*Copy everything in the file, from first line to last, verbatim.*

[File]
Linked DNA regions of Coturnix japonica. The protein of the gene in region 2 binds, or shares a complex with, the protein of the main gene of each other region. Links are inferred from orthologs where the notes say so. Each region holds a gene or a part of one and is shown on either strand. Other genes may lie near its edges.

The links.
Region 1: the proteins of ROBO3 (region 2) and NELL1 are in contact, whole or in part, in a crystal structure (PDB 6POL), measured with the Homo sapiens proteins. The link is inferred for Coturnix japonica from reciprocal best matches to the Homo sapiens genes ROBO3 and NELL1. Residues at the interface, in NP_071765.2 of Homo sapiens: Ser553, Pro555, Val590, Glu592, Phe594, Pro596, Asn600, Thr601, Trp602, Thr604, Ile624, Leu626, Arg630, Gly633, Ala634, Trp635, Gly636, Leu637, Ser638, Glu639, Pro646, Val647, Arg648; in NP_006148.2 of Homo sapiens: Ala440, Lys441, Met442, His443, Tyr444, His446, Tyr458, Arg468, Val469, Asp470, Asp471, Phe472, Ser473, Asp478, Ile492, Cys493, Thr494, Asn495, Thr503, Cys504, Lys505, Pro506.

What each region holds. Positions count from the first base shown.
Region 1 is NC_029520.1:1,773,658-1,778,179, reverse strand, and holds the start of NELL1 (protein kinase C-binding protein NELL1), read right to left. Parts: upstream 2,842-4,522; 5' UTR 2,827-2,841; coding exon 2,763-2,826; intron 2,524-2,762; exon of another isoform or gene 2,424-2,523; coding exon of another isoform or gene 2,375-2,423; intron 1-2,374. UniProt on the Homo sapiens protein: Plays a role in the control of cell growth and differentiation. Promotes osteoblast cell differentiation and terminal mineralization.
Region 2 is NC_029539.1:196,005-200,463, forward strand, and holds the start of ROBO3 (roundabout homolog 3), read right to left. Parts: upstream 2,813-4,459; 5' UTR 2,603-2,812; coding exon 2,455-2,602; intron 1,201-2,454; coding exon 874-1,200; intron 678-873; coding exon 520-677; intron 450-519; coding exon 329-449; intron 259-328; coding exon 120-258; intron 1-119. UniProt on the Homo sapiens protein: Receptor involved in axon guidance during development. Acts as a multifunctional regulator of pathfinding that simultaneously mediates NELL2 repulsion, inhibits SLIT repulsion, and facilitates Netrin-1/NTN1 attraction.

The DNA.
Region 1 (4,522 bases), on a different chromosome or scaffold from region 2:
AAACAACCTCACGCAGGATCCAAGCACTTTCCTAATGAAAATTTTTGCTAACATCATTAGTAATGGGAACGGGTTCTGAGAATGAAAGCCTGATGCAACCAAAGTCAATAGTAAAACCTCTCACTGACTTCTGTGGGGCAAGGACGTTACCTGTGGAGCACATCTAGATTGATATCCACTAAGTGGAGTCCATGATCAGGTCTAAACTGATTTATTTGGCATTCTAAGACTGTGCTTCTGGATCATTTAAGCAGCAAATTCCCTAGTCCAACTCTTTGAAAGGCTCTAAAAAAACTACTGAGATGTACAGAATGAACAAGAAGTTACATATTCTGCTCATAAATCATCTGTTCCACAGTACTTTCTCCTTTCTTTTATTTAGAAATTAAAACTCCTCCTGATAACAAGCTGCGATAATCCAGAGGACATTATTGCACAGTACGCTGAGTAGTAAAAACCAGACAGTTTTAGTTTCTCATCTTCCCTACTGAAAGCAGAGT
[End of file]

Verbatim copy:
Linked DNA regions of Coturnix japonica. The protein of the gene in region 2 binds, or shares a complex with, the protein of the main gene of each other region. Links are inferred from orthologs where the notes say so. Each region holds a gene or a part of one and is shown on either strand. Other genes may lie near its edges.

The links.
Region 1: the proteins of ROBO3 (region 2) and NELL1 are in contact, whole or in part, in a crystal structure (PDB 6POL), measured with the Homo sapiens proteins. The link is inferred for Coturnix japonica from reciprocal best matches to the Homo sapiens genes ROBO3 and NELL1. Residues at the interface, in NP_071765.2 of Homo sapiens: Ser553, Pro555, Val590, Glu592, Phe594, Pro596, Asn600, Thr601, Trp602, Thr604, Ile624, Leu626, Arg630, Gly633, Ala634, Trp635, Gly636, Leu637, Ser638, Glu639, Pro646, Val647, Arg648; in NP_006148.2 of Homo sapiens: Ala440, Lys441, Met442, His443, Tyr444, His446, Tyr458, Arg468, Val469, Asp470, Asp471, Phe472, Ser473, Asp478, Ile492, Cys493, Thr494, Asn495, Thr503, Cys504, Lys505, Pro506.

What each region holds. Positions count from the first base shown.
Region 1 is NC_029520.1:1,773,658-1,778,179, reverse strand, and holds the start of NELL1 (protein kinase C-binding protein NELL1), read right to left. Parts: upstream 2,842-4,522; 5' UTR 2,827-2,841; coding exon 2,763-2,826; intron 2,524-2,762; exon of another isoform or gene 2,424-2,523; coding exon of another isoform or gene 2,375-2,423; intron 1-2,374. UniProt on the Homo sapiens protein: Plays a role in the control of cell growth and differentiation. Promotes osteoblast cell differentiation and terminal mineralization.
Region 2 is NC_029539.1:196,005-200,463, forward strand, and holds the start of ROBO3 (roundabout homolog 3), read right to left. Parts: upstream 2,813-4,459; 5' UTR 2,603-2,812; coding exon 2,455-2,602; intron 1,201-2,454; coding exon 874-1,200; intron 678-873; coding exon 520-677; intron 450-519; coding exon 329-449; intron 259-328; coding exon 120-258; intron 1-119. UniProt on the Homo sapiens protein: Receptor involved in axon guidance during development. Acts as a multifunctional regulator of pathfinding that simultaneously mediates NELL2 repulsion, inhibits SLIT repulsion, and facilitates Netrin-1/NTN1 attraction.

The DNA.
Region 1 (4,522 bases), on a different chromosome or scaffold from region 2:
AAACAACCTCACGCAGGATCCAAGCACTTTCCTAATGAAAATTTTTGCTAACATCATTAGTAATGGGAACGGGTTCTGAGAATGAAAGCCTGATGCAACCAAAGTCAATAGTAAAACCTCTCACTGACTTCTGTGGGGCAAGGACGTTACCTGTGGAGCACATCTAGATTGATATCCACTAAGTGGAGTCCATGATCAGGTCTAAACTGATTTATTTGGCATTCTAAGACTGTGCTTCTGGATCATTTAAGCAGCAAATTCCCTAGTCCAACTCTTTGAAAGGCTCTAAAAAAACTACTGAGATGTACAGAATGAACAAGAAGTTACATATTCTGCTCATAAATCATCTGTTCCACAGTACTTTCTCCTTTCTTTTATTTAGAAATTAAAACTCCTCCTGATAACAAGCTGCGATAATCCAGAGGACATTATTGCACAGTACGCTGAGTAGTAAAAACCAGACAGTTTTAGTTTCTCATCTTCCCTACTGAAAGCAGAGT